The Canada geese in the area are herding their goslings around showing them the ropes on survival. It’s fun to watch the adults try to threaten a big car with hissing and advancing motion while the young blithely wander around poking their noses into everything. In general, though, mom and dad keep the group together and moving in the same direction.
It was an overcast, rainy day and the goslings were in the tall grass, either stripping the water drops off the leaves or picking at the grass itself.
I was using a 300mm lens for my OM-1 film camera on my digital camera, shooting out the car window. The geese were so close at times I had to wait until they walked out of my close-focus point. It was great to be able to fill the image with the birds but handholding a long lens like this (and manually focusing) meant the images aren’t as sharp as I’d like. Still, you can see details on them nicely.
Whenever the parents felt we’d gotten too close or had seen enough, they herded the goslings further into the grass. With all the rain we’ve gotten the stems were tall enough to easily hide the young birds, although a few of them still were curious about all the fuss.
We expected to see sandhill cranes in this area as they use it for feeding and nesting. And sure enough, we saw one walking along the side of the road in the grass. He pretty much let us coast along beside him while he nosed around for bugs and periodically called out to see if anyone was in the area. Although this was our only sandhill crane we did see a cousin.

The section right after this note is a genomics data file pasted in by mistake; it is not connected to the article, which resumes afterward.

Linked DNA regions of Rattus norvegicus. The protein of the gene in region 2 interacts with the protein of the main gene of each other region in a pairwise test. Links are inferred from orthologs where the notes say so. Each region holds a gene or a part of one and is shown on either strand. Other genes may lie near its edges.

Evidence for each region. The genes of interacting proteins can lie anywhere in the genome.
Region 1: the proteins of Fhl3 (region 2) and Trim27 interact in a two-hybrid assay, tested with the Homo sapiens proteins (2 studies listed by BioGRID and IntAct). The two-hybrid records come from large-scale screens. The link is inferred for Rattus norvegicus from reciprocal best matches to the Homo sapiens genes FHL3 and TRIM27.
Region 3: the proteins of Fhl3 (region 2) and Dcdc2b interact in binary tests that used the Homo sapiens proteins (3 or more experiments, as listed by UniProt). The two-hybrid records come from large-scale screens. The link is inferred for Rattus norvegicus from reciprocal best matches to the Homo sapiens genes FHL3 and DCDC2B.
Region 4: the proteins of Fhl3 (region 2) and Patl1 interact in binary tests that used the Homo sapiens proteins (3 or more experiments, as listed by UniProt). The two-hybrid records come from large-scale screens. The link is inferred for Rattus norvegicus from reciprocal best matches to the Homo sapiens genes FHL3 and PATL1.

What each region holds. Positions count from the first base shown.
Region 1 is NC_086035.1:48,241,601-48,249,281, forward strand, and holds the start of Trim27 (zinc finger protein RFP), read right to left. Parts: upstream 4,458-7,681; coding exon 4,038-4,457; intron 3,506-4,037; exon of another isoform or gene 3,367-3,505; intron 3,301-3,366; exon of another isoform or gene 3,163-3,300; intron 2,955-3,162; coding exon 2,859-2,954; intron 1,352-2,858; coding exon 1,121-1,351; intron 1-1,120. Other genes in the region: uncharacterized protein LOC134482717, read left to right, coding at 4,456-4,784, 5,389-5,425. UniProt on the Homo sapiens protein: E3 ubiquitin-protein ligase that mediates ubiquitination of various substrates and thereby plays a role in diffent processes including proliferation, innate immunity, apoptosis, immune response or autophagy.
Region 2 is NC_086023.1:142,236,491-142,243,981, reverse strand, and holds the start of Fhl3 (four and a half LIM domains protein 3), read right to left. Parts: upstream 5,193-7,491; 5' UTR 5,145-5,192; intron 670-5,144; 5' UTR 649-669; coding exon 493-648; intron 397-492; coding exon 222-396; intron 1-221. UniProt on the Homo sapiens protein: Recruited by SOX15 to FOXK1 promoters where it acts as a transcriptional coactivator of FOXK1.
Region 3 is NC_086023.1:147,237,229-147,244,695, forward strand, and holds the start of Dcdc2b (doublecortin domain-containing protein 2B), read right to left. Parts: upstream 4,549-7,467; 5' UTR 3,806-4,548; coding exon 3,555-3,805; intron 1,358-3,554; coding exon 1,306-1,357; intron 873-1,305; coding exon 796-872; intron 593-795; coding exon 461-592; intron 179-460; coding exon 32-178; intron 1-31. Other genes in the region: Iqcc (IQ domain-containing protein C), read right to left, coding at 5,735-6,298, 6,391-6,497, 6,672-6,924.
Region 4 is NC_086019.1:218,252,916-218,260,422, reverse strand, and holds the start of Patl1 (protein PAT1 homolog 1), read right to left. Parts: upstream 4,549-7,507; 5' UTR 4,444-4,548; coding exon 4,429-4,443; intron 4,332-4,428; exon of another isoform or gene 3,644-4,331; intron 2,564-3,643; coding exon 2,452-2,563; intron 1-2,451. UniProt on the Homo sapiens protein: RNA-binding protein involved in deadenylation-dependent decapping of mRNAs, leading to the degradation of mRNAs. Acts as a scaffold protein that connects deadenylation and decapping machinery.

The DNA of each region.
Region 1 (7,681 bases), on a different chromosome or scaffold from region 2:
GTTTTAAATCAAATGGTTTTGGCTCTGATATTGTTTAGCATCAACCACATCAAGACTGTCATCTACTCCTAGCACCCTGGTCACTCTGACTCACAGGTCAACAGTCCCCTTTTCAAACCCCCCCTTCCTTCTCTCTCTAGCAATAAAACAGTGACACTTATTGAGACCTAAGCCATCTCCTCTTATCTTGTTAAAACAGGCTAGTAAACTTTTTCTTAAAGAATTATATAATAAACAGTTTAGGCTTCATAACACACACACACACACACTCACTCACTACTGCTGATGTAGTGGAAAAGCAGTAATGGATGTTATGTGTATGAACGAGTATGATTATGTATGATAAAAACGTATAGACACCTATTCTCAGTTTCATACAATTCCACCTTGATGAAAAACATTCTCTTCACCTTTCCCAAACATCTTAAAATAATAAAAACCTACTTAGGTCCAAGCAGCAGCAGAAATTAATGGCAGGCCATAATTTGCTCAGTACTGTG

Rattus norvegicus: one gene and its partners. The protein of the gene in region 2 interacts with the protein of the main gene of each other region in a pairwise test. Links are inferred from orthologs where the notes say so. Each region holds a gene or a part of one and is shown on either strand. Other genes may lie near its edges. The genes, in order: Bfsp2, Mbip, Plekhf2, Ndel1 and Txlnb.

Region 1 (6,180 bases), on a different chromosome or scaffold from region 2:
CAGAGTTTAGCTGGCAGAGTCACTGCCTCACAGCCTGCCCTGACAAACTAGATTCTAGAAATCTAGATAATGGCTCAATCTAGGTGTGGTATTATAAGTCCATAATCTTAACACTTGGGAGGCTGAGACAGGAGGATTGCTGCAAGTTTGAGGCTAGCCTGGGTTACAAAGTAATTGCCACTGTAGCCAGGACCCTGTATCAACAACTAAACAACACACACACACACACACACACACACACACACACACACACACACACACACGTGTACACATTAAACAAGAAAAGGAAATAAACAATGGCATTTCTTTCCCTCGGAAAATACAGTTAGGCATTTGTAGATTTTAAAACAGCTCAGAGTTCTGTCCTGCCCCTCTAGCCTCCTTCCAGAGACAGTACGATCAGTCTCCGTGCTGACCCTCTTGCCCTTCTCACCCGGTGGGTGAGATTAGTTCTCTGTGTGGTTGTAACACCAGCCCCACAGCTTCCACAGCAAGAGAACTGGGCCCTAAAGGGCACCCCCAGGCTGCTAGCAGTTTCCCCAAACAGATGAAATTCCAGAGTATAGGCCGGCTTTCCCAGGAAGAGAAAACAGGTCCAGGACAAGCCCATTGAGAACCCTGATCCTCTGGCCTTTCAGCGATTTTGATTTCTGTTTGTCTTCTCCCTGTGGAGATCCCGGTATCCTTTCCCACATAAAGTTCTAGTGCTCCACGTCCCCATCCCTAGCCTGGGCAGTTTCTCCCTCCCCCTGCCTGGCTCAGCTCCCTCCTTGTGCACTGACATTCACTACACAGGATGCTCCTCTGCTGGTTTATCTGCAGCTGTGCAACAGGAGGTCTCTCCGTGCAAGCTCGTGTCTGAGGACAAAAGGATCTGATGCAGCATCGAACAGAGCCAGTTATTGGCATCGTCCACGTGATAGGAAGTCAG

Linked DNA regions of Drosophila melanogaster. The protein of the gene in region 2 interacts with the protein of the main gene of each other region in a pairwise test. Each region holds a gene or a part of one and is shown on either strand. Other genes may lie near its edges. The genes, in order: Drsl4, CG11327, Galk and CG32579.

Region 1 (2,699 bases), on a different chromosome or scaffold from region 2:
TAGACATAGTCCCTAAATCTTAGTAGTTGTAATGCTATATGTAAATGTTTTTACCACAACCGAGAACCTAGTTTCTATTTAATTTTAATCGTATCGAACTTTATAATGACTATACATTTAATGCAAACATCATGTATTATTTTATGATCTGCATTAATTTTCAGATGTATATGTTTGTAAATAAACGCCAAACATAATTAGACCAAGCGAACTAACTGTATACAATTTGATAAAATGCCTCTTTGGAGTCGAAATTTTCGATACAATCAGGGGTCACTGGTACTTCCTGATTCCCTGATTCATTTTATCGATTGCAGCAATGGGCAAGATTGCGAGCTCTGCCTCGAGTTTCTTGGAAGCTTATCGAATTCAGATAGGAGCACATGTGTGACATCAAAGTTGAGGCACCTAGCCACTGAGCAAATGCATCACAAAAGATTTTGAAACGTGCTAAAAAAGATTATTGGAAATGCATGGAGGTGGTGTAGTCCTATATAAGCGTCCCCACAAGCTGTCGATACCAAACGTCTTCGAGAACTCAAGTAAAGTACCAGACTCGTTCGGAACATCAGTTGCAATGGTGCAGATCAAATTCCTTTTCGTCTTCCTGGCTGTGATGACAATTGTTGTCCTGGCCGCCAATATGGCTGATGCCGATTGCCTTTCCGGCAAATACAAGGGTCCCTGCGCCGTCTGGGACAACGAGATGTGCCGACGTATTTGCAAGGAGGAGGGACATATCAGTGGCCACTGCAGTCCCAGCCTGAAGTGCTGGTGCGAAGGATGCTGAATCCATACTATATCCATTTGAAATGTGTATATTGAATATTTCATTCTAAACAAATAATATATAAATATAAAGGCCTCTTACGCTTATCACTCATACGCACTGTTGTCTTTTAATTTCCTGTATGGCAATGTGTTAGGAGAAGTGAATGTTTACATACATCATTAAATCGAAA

At a nearby visitor’s center we heard a whooping crane had been sighted so we drove off in that direction hoping for the best. Luckily, the bird was still in the field so we got to see one of our most endangered birds, just wandering around in a field behind a farm house. What a great opportunity for us to see the “other” American crane.
We learned later whooping cranes have been transplanted to Wisconsin but the efforts are not going well. The percentage of successful nesting and raising of young is very small. One surprising issue is the black fly population, which harasses the adults so much they leave the nest and eggs behind. A tactic managers are using is to get to the nest soon after the eggs are laid and remove them to be hatched by humans. The birds will apparently lay more eggs later, which is after the black fly population drops off. Sometimes even evolution needs a hand….
A few things about this image. It’s an extreme crop of an image made with the 300mm lens resting on the window of my car so it’s nowhere as sharp as I’d wish for such a great occasion. But, you use what you got as best possible. Also, see the bird on the right? From other images it’s obviously a crane but I can’t find anything online about whooping or sandhill cranes being this black at any stage in their life. Either it’s been rolling in mud or it’s some other type of plumage. Finally, if you look closely behind the white whooping crane, about an inch in this image, you’ll see a little orange spot. This is the head of a chick that followed the adult around. At the distance we were from the birds it was invisible – I only noticed it when zooming in on the images in Photoshop. Hopefully this will be one of the chicks that make it to adulthood!